You've been through the bag. It's nowhere to be found. So how long can you hunt if you've lost your mobile? Our Rules of Golf expert has the answer

We’ve all done it. Whether it’s a glove, or a towel, there’s always that sinking feeling when you realise you’ve left something behind during a round.

Mostly, we just shrug our shoulders and forge on. But what if it’s something you really don’t want to do without?

Enter Leslie Crawford who emailed me this scenario that must have been seen at other clubs as we forge on through the coronavirus pandemic.

“At Moray we use the HowDidiDo app on mobile phones to mark scores – you can use a scorecard if you don’t have a mobile or your phone does not assist the app – and after 10 holes my playing partner completed his putt and went to enter his score on his mobile.

“‘No mobile’ was the cry, so we searched the bag, phoned it – it was on silent – and then searched his route of play, where his third shot left us in some tough links rough on the dunes.

“We then had the next group upon us who also assisted the search. One guy then said, ‘You guys are now holding up the course’ – which we were – and the question was asked: ‘How long can you search for a mobile?’

“We could have let the group through but fortunately the mobile was found and the panic was over.”

Rules of Golf explained: Our expert says…

Pesky phones. If we’re not staring zombie-like at them enough, we’re chucking them about the golf course. Interesting question, though, you get three minutes to search for a ball, does the same apply to a phone or club?

I think Rule 5.6a – Unreasonable Delay of Play – is going to come into effect in the situation Leslie describes.

It says a “player must not unreasonably delay play, either when playing a hole or between two holes”.

It outlines examples where a “short delay” would be allowed – such as seeking help from a referee, an injury or illness, or when “there is another good reason”.

And it also outlines the penalties for a breach, which range from one stroke for the first time it happens to disqualification for the third.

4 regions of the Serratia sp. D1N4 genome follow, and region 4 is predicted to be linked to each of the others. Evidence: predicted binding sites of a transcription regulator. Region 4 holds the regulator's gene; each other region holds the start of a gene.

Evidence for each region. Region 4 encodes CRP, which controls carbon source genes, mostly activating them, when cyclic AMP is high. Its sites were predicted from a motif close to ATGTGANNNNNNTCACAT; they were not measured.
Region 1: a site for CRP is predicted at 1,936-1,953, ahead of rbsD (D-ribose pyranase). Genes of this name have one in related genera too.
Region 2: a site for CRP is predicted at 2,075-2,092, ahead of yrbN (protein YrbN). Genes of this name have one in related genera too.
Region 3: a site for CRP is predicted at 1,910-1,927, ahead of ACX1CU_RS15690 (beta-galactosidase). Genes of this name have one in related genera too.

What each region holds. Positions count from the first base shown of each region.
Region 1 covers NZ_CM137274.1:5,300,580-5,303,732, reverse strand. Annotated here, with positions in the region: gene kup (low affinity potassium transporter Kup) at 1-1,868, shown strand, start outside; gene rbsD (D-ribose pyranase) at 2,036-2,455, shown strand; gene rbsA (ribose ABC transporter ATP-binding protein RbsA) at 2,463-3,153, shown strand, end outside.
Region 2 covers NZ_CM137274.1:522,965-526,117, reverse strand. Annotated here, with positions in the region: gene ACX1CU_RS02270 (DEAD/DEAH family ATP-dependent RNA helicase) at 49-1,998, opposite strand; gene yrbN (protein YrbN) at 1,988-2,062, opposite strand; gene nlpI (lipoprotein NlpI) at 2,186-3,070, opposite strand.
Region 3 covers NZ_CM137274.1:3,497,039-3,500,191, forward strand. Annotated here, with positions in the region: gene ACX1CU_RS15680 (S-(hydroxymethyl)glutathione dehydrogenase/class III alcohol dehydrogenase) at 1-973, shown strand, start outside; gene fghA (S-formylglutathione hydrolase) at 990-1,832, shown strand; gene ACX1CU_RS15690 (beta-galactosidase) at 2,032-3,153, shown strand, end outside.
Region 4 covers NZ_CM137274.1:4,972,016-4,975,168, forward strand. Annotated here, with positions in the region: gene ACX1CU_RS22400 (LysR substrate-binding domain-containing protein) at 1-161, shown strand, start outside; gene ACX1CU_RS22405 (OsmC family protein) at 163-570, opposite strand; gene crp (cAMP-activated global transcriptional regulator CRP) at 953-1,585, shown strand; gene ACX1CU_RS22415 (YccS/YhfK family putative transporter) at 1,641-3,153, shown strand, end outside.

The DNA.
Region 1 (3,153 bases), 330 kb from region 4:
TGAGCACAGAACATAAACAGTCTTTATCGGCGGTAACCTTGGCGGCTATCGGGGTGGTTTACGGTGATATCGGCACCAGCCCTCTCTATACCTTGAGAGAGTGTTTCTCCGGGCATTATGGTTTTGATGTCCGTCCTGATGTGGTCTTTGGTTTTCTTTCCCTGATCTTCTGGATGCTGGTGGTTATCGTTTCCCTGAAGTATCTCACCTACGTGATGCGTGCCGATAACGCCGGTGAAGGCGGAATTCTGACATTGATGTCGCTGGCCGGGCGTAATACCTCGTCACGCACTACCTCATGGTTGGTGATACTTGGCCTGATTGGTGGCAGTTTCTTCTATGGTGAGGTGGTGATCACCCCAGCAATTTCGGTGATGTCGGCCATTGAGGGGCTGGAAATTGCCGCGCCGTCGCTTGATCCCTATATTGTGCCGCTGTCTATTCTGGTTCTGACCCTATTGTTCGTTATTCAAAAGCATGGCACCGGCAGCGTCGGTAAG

The rules states that: “If the player unreasonably delays play between two holes, the penalty applies to the next hole”.

The real meat comes in an interpretation to the rule – “Examples of Delays That Are Considered Reasonable or Unreasonable”.

It states that: “Unreasonable delays in the context of Rule 5.6a are delays caused by a player’s actions that are within the player’s control and affect other players or delay the competition.

“Brief delays that are a result of normal events that happen during a round or are outside the player’s control are generally treated as ‘reasonable”.

It then adds that determining whether something is reasonable or not depends on all the circumstances.

But, helpfully, it lists some examples of actions that “if causing more than a brief delay in play” are likely to be considered as unreasonable delay.

And one of those I reckon is particularly pertinent to this case: “Returning to the teeing area from the putting green to retrieve a lost club”.

It seems to me the events Leslie describes would be a breach of Rule 5.6a and an official called in to sort out the situation might well find everyone who was in the group at fault – as they all took part in the search and therefore delayed play.

That delay was within their control, it was more than ‘brief’, to the extent that the group behind caught up and joined in the search, and it affected other players, who commented on how long it was taking.

I think it would be hard, in those circumstances, to justify the delay as reasonable.

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Despite the simplification of the Rules of Golf at the beginning of 2019, there are still some that leave us scratching our heads. And as I’ve passed the R&A’s level 2 rules exam with distinction, I am more than happy to help.

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